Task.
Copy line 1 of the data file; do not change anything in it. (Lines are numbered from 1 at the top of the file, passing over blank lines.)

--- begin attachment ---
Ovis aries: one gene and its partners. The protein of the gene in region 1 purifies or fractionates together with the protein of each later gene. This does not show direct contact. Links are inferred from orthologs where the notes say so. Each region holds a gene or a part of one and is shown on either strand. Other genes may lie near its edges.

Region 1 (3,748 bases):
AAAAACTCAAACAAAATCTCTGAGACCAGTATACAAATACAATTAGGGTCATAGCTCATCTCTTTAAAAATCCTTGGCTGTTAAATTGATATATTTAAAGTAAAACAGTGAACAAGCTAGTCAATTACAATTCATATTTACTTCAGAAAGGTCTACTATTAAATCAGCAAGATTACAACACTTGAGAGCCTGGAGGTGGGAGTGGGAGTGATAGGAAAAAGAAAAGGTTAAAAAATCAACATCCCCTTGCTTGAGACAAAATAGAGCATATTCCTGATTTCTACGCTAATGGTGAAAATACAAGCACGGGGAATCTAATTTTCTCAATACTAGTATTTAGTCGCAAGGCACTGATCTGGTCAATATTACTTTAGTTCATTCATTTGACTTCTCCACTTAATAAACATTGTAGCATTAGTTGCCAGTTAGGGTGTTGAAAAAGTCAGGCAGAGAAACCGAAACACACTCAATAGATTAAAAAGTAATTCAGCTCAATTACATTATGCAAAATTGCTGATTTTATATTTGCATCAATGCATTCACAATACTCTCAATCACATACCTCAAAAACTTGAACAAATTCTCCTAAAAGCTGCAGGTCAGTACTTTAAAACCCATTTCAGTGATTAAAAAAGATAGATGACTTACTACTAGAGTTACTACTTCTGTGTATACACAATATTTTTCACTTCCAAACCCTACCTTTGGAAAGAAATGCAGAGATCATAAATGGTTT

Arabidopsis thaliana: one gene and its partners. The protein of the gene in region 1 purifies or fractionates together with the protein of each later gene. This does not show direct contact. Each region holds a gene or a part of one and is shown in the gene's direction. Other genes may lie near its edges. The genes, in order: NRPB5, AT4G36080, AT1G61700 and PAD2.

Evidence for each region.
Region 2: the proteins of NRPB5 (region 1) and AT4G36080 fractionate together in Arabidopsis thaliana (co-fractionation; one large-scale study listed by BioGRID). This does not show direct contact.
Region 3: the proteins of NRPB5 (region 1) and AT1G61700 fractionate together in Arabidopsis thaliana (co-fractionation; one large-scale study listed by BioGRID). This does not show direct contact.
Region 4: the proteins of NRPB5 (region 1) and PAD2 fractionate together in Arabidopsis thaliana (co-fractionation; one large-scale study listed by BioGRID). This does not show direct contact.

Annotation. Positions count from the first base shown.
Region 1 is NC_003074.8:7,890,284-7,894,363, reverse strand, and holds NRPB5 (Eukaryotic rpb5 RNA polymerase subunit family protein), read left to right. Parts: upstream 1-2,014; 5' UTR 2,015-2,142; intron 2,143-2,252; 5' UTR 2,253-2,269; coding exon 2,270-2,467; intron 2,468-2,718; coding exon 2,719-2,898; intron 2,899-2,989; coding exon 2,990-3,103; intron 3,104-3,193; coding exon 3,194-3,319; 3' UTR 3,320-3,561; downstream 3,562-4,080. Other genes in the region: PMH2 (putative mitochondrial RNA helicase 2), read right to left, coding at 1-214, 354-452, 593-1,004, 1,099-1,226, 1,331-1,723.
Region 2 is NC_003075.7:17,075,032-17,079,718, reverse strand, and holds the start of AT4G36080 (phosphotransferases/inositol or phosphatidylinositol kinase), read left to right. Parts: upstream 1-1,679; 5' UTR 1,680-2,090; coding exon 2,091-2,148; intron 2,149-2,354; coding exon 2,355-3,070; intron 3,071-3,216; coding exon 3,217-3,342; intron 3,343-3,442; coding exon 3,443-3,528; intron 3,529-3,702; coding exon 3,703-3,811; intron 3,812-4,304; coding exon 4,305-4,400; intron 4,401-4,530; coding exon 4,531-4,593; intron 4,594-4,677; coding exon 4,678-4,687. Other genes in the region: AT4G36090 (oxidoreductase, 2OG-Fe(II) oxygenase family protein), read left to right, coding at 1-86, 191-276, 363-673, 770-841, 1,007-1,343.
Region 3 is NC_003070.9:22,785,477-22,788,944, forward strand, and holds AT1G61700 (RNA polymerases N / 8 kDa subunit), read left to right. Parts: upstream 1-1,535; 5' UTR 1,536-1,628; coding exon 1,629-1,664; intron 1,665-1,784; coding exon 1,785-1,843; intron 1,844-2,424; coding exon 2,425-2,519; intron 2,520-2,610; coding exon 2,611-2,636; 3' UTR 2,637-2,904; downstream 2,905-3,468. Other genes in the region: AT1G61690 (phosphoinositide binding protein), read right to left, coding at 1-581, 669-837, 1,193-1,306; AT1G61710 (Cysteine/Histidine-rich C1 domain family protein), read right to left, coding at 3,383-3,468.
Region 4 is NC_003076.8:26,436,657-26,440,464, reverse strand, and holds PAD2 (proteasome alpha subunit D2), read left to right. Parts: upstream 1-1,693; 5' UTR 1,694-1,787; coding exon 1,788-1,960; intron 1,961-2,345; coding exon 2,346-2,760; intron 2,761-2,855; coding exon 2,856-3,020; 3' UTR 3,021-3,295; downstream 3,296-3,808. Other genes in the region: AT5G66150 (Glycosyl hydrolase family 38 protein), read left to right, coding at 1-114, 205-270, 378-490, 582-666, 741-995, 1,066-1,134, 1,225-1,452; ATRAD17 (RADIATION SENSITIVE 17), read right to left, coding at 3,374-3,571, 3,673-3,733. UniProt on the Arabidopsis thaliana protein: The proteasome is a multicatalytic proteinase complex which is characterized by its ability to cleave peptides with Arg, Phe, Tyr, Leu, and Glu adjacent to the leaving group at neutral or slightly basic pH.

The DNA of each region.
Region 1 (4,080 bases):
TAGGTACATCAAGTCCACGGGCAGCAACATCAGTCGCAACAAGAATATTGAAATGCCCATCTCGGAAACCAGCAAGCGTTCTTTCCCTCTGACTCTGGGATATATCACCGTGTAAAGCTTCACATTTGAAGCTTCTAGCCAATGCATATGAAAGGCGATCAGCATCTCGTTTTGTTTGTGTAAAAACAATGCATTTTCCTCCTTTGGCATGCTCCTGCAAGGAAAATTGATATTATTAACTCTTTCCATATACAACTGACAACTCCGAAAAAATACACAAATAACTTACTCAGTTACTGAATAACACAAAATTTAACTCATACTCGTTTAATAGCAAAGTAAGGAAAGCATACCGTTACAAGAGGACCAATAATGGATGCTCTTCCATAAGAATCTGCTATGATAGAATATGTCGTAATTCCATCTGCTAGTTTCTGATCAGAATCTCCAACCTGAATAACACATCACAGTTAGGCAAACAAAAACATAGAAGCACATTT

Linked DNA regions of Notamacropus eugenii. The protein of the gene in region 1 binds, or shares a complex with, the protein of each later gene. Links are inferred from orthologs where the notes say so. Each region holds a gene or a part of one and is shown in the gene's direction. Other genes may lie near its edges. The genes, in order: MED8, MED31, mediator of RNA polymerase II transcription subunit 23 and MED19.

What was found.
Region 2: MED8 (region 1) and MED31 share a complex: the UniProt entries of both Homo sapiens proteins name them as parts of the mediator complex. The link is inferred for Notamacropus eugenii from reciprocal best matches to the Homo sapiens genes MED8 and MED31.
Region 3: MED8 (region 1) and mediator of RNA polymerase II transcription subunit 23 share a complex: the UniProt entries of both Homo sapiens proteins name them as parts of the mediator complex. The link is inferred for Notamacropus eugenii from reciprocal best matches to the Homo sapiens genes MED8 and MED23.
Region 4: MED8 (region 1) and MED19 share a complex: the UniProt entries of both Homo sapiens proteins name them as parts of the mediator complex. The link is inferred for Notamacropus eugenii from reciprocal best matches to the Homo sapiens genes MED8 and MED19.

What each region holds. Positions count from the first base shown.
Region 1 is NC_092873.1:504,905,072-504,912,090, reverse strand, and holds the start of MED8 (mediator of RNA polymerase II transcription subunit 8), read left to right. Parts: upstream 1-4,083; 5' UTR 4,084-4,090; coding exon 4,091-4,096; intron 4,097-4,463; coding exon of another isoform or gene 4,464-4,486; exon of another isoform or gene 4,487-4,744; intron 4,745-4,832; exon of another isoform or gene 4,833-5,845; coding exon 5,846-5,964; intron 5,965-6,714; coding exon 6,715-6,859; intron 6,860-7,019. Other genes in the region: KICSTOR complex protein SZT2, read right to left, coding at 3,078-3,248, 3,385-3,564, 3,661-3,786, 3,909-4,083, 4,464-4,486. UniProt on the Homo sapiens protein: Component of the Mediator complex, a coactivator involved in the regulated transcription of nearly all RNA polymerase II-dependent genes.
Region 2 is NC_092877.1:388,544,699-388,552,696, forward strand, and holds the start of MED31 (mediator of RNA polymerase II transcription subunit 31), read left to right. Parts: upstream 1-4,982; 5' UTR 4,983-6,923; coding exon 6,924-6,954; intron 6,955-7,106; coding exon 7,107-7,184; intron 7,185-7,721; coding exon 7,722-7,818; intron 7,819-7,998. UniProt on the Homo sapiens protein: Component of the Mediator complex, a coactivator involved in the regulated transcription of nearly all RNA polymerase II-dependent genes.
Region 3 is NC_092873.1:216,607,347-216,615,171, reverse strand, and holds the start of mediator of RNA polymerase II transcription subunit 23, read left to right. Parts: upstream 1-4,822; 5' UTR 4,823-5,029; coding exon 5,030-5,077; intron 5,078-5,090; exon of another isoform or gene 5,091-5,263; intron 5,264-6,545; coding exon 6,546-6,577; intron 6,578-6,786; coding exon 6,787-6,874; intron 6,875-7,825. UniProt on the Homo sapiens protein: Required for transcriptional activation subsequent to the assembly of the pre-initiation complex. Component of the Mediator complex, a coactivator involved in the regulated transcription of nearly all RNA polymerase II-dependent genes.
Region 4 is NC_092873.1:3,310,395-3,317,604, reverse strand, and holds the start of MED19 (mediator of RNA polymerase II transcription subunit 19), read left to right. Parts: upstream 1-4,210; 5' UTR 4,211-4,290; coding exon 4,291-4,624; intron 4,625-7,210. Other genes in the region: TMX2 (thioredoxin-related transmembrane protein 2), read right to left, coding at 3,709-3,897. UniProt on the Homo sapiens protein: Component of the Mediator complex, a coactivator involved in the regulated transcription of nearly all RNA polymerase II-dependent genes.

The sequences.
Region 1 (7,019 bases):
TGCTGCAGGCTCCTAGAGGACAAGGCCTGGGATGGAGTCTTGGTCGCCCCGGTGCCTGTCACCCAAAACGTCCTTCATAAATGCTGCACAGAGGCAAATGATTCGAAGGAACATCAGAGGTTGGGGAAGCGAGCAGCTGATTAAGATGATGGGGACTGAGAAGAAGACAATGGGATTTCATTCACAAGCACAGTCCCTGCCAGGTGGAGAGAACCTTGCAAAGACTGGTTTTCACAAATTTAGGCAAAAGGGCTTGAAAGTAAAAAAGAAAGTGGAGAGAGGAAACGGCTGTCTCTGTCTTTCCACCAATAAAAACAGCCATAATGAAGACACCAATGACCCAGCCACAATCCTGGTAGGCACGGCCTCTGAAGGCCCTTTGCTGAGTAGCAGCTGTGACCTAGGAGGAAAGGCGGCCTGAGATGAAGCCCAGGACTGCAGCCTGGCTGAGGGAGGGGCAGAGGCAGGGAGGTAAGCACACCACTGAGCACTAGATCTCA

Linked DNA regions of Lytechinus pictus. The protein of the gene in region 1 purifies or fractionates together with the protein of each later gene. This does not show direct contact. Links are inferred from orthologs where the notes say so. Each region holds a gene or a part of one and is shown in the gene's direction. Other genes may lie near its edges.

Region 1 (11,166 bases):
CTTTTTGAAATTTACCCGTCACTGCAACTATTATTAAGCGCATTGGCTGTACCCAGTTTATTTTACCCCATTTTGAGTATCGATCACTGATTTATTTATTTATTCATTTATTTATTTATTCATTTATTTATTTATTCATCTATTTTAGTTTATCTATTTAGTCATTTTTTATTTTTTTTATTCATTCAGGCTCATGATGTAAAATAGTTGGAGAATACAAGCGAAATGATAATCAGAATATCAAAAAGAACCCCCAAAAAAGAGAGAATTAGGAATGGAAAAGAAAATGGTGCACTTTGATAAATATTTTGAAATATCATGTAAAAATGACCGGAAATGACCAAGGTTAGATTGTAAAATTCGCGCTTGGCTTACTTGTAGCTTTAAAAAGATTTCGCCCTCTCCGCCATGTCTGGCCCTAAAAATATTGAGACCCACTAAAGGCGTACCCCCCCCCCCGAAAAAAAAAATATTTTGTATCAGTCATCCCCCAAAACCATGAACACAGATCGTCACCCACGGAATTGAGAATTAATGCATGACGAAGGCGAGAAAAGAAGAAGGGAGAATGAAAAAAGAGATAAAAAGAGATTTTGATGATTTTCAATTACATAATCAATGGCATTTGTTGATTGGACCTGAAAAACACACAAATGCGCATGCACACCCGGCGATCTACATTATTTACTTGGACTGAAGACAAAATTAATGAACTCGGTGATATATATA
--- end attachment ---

Ovis aries: one gene and its partners. The protein of the gene in region 1 purifies or fractionates together with the protein of each later gene. This does not show direct contact. Links are inferred from orthologs where the notes say so. Each region holds a gene or a part of one and is shown on either strand. Other genes may lie near its edges.